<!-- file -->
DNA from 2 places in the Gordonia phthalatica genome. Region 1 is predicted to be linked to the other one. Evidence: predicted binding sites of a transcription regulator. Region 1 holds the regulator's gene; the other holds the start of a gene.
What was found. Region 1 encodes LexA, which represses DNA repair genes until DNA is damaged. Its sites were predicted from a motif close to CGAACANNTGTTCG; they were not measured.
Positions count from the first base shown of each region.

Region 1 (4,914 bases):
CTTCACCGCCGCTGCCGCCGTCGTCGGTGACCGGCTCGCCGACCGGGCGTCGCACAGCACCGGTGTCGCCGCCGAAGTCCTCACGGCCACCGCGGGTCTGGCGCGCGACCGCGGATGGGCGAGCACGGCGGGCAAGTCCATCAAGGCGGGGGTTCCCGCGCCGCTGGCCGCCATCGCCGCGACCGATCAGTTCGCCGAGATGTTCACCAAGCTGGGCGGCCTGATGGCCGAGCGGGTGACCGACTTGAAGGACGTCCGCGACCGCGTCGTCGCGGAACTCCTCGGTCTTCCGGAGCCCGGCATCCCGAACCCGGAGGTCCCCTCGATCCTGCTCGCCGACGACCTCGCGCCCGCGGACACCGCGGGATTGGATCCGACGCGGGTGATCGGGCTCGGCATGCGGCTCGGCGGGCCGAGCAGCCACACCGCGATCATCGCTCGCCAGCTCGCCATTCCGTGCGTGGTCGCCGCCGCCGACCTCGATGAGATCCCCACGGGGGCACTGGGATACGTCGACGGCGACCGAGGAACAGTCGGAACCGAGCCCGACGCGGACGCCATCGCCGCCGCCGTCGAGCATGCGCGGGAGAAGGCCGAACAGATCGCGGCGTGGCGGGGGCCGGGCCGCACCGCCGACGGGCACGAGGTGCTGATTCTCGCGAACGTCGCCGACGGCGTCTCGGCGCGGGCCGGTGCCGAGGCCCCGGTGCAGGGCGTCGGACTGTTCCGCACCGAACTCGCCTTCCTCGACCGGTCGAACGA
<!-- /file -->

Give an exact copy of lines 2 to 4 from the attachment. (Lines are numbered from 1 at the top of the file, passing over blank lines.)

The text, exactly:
What was found. Region 1 encodes LexA, which represses DNA repair genes until DNA is damaged. Its sites were predicted from a motif close to CGAACANNTGTTCG; they were not measured.
Positions count from the first base shown of each region.

Region 1 (4,914 bases):